Clutching a guide to CBRN (Chemical, Biological, Radiological & Nuclear) acronyms the band sat down in a comfortable lecture hall for an introduction to the events during the week ahead in Winterbourne Gunner near Salisbury.
The guide numbering over 500 acronyms was soon needed as we were informed of the tasks that we were to undertake during the training course. Within the space of half an hour we were introduced to IPE, CDA, RVD, ID, COLPRO, CAM, LCAD & MCAD.
My notepad resembled a 4 year olds school writing book as I struggled to make sense of all these initials and their relevance to course. The fact that the whole afternoon was taken up with PowerPoint presentations; and as anyone who has sat in a classroom and tried to take in hours of PowerPoint presentations after a substantial lunch can attest, concentration levels were suffering a little.
The next morning, having worked out the correct order of dress for the day which was 3R (we should have known even getting into uniform for the day was subject to an obscure code) all became slightly less murky thanks to the great training staff that we had for the course. There were still a few confused faces when shown how to use the PDRM testing equipment with blinking lights of different colours depending on whether it was switched to H or G.
Lessons soon moved to the RTF (Respirator Testing Facility) or Gas Chamber in old money, to put our Gas Masks… sorry… ‘Respirators‘, to the test and check that they were fitted correctly. All went well and the band proceeded to next step of the course,
Setting up the CDA. The CDA (Chemical Decontamination area) is an area where personnel, in event of a chemical, biological or nuclear attack would be decontaminated and then moved on to be treated beyond the contaminated or “dirty” area. The band were taught various decontamination roles of when and why they should be used.
This all taken on board the band were split into 2 groups and told to prepare for the next days exercise. Half the band would be the decontamination team, the other half casualties. The decontamination team was broken down further into roles such as Commander, Medics, Cutters & QM’s department. The teams were instructed to make a list for the next day of everything that they would need to set up a CDA.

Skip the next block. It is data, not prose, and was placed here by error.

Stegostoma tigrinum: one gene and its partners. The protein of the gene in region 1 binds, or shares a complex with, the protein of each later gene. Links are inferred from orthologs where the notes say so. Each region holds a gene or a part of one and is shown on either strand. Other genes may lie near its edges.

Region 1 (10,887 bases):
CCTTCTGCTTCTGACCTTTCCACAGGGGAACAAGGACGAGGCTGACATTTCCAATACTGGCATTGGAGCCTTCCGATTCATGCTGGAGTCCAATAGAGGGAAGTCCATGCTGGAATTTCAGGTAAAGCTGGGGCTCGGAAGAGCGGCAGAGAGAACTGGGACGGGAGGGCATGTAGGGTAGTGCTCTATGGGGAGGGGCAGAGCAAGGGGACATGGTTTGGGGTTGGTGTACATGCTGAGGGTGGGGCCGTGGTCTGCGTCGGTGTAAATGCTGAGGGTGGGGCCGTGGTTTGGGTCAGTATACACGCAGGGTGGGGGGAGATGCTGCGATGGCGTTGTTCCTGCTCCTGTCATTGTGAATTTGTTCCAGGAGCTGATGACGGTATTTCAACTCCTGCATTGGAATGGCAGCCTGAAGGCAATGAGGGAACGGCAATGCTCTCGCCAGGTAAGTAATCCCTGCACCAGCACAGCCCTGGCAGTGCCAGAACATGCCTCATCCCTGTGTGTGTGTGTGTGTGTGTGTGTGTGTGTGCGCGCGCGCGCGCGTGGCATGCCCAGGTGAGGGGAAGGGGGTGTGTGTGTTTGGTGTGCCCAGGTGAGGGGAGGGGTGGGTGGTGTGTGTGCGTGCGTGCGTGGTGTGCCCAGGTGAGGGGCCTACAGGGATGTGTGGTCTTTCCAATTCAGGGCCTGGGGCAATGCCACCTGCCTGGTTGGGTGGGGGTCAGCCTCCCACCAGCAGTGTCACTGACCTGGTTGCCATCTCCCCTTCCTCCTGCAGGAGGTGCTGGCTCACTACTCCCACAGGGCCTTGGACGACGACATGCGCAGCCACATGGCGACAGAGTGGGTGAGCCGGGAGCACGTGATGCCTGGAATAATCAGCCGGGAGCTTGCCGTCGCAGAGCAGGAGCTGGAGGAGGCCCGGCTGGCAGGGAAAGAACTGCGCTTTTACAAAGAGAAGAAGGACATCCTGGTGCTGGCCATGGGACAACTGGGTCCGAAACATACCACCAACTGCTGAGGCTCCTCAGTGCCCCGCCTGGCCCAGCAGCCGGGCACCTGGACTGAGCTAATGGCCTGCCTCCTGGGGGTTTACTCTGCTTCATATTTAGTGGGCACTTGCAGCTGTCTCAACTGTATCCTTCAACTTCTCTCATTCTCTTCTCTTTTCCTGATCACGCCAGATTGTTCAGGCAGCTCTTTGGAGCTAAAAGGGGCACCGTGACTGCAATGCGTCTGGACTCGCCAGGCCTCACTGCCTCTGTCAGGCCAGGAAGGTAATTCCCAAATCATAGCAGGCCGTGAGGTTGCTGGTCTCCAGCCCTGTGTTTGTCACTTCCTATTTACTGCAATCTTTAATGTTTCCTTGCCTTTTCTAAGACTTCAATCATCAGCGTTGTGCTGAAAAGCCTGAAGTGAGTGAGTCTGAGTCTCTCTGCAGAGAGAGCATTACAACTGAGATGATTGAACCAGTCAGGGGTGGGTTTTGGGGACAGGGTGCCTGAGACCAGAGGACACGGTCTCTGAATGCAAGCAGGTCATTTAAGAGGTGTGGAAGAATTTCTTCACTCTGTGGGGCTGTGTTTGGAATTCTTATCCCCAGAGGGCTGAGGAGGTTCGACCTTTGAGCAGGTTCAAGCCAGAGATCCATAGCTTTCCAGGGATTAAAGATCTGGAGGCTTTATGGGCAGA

This list was debated over at great length that evening in the camp mess over several refreshing drinks and soon, the ever expanding list was spilling onto the backs of several beer mats.
After a comfortable nights sleep in the modern accommodation at the camp, the band walked up to the training area and the first decontamination team presented the list of equipment they needed to set up the CDA. The training staff were a little bemused as to certain items on the list. The previous nights suggestions to the list had obviously been effected by the refreshing drinks, as on the list were items such as; A coffee machine, Leather Settee, LCD Television & a pool table.
The training staff took this in good humour and the exercise began.
Once the decontamination area was set, a bang and loads of green acrid smoke signalled that an attack had taken place and the casualties were soon to arrive.
We had to prioritise the casualties as they came in depending on the injuries sustained. Now remember, we were all wearing charcoal lined suits, thick butyl rubber boots, gloves, a respirator and Kevlar helmets. The conditions, even in the overcast weather was somewhat uncomfortable.
In the casualties came and stretched the decontamination team to the limit.
In the medical area the team were tasked to cutting off the decontaminated charcoal lined suits and getting the casualty treated and out of the “dirty” area as soon as possible. Several uniforms were sliced and many pairs of shoelaces were cut through as the confusion ensued. It was getting extremely hot in those horrible uncomfortable suits.
Several members of the team were then tasked with carrying a casualty on a stretcher to the corner of the field and back to show how quickly your performance would be degraded by extra work. I was one of those carrying the stretcher. Normally you would use 4 people to carry a casualty but, as it was so hot and tiring in the suits we had to use 6 people just to carry one person.
Two hours into the exercise now and the dehydration set in. I just could not take in enough water due to the nature of wearing a respirator. It was really unpleasant work.
There were still many light-hearted moments such as when my friend Jim came in as a casualty impaled with a spade and Shane O’Neill had camouflaged his helmet with a branch from a tree, complete with nut filled bird feeder still attached.
The exercise ended after some 3 hours and we were relieved to get our respirators off, suits off and get some fresh air.
It had been an exhausting afternoon but we had learnt what to do if such a situation should ever arise.
The week at Winterbourne Gunner, learning the musicians secondary role and wearing green was certainly a change from public duties and concerts, but the band enjoyed the chance to do something different and showed the Grenadier Guards Band’s professionalism and team spirit continued in a totally alien environment to the pomp and ceremony of London.
*article originally published for print in 2007*